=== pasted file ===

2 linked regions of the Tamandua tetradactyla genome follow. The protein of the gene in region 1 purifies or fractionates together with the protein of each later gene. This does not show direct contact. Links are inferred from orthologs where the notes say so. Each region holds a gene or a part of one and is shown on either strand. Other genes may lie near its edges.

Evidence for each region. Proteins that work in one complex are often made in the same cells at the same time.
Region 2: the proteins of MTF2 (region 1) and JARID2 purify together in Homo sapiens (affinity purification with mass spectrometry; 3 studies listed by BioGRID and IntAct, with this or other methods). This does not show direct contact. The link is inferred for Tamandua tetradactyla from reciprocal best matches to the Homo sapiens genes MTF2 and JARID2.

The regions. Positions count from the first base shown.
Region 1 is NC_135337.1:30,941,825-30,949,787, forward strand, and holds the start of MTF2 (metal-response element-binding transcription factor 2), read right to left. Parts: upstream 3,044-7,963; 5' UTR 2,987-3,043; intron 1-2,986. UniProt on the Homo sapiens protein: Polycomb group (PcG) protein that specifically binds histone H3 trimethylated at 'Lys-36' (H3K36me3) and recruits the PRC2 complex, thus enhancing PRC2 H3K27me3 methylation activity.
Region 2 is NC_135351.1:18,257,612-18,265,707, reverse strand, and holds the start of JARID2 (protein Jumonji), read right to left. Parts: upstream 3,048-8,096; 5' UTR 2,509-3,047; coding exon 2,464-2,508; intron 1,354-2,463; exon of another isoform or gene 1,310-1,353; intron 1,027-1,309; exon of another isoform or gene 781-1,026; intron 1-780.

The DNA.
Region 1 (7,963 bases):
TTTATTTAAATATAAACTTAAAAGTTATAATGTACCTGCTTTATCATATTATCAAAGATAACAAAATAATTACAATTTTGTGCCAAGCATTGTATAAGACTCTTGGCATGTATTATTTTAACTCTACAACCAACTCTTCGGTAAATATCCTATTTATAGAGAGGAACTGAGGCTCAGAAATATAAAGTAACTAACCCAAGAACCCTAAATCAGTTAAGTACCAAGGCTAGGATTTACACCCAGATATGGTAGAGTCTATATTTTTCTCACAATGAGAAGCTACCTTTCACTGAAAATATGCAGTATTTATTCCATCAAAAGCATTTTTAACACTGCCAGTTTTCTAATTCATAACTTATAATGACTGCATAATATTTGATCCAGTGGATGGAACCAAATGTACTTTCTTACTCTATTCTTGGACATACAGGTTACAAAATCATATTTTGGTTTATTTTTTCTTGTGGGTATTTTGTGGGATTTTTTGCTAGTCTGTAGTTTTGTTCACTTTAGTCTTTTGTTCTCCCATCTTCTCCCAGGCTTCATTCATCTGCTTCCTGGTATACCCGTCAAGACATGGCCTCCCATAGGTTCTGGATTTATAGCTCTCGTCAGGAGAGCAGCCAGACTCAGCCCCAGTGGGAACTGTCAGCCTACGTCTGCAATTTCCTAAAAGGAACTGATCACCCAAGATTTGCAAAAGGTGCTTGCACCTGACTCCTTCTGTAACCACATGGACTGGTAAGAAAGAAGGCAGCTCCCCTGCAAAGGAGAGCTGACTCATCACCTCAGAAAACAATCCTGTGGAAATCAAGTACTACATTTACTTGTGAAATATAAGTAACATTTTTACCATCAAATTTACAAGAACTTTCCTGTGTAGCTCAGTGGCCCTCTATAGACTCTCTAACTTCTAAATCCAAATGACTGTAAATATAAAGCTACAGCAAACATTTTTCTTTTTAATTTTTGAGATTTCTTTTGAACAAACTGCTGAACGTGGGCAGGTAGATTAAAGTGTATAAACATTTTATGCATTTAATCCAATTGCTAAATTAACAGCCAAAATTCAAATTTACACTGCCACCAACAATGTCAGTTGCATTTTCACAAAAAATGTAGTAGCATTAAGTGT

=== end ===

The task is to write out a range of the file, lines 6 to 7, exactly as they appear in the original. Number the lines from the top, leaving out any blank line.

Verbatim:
Region 2 is NC_135351.1:18,257,612-18,265,707, reverse strand, and holds the start of JARID2 (protein Jumonji), read right to left. Parts: upstream 3,048-8,096; 5' UTR 2,509-3,047; coding exon 2,464-2,508; intron 1,354-2,463; exon of another isoform or gene 1,310-1,353; intron 1,027-1,309; exon of another isoform or gene 781-1,026; intron 1-780.

The DNA.